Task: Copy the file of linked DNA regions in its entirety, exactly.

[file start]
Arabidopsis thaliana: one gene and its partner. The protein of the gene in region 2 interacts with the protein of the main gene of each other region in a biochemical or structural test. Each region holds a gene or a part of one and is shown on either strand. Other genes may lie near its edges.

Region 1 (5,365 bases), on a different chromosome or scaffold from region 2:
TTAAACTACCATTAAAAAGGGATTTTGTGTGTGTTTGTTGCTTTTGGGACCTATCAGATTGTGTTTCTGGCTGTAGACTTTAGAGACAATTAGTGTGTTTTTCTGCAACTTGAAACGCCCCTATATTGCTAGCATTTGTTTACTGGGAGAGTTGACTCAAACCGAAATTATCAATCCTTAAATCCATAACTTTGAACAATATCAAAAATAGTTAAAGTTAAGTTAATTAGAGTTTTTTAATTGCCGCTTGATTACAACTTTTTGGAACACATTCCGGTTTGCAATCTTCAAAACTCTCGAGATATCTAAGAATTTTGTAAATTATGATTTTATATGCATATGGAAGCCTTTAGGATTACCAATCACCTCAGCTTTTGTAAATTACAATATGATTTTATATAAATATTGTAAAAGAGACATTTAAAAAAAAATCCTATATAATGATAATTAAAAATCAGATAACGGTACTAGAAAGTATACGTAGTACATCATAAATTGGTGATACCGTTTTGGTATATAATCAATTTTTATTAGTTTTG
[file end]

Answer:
Arabidopsis thaliana: one gene and its partner. The protein of the gene in region 2 interacts with the protein of the main gene of each other region in a biochemical or structural test. Each region holds a gene or a part of one and is shown on either strand. Other genes may lie near its edges.

Region 1 (5,365 bases), on a different chromosome or scaffold from region 2:
TTAAACTACCATTAAAAAGGGATTTTGTGTGTGTTTGTTGCTTTTGGGACCTATCAGATTGTGTTTCTGGCTGTAGACTTTAGAGACAATTAGTGTGTTTTTCTGCAACTTGAAACGCCCCTATATTGCTAGCATTTGTTTACTGGGAGAGTTGACTCAAACCGAAATTATCAATCCTTAAATCCATAACTTTGAACAATATCAAAAATAGTTAAAGTTAAGTTAATTAGAGTTTTTTAATTGCCGCTTGATTACAACTTTTTGGAACACATTCCGGTTTGCAATCTTCAAAACTCTCGAGATATCTAAGAATTTTGTAAATTATGATTTTATATGCATATGGAAGCCTTTAGGATTACCAATCACCTCAGCTTTTGTAAATTACAATATGATTTTATATAAATATTGTAAAAGAGACATTTAAAAAAAAATCCTATATAATGATAATTAAAAATCAGATAACGGTACTAGAAAGTATACGTAGTACATCATAAATTGGTGATACCGTTTTGGTATATAATCAATTTTTATTAGTTTTG